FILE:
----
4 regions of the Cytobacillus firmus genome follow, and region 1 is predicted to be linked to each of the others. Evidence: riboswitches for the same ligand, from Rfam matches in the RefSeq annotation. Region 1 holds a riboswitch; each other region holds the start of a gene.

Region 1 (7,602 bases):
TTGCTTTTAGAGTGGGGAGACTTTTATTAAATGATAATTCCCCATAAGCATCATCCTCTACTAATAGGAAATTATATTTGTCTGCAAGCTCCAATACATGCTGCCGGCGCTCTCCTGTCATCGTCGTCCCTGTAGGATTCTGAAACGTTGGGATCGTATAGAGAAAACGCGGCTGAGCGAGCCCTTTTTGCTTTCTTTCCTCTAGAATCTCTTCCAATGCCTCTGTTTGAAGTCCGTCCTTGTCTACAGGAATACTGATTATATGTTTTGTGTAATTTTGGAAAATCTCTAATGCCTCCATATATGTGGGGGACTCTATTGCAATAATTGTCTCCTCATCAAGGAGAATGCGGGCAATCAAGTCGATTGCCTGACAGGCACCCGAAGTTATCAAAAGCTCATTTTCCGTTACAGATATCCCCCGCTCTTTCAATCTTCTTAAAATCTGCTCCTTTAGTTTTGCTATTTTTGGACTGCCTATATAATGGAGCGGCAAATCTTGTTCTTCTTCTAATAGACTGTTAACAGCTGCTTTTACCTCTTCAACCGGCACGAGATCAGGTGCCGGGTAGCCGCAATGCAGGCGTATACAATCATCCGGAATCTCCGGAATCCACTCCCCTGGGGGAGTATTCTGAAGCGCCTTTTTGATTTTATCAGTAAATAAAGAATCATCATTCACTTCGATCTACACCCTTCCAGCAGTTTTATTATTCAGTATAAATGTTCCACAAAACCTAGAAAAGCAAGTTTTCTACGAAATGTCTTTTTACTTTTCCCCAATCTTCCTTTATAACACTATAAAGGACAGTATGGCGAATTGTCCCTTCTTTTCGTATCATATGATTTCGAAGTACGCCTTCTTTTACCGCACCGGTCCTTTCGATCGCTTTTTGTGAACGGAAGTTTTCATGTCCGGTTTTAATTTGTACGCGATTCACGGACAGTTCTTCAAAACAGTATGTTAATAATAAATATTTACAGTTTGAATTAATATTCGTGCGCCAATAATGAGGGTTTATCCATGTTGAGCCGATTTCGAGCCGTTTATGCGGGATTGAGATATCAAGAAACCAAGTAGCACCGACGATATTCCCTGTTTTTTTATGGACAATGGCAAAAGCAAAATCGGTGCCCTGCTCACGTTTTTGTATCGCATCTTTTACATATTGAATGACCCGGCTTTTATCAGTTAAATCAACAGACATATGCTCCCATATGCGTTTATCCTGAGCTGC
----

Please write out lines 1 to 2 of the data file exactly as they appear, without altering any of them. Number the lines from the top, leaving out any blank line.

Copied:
4 regions of the Cytobacillus firmus genome follow, and region 1 is predicted to be linked to each of the others. Evidence: riboswitches for the same ligand, from Rfam matches in the RefSeq annotation. Region 1 holds a riboswitch; each other region holds the start of a gene.

Region 1 (7,602 bases):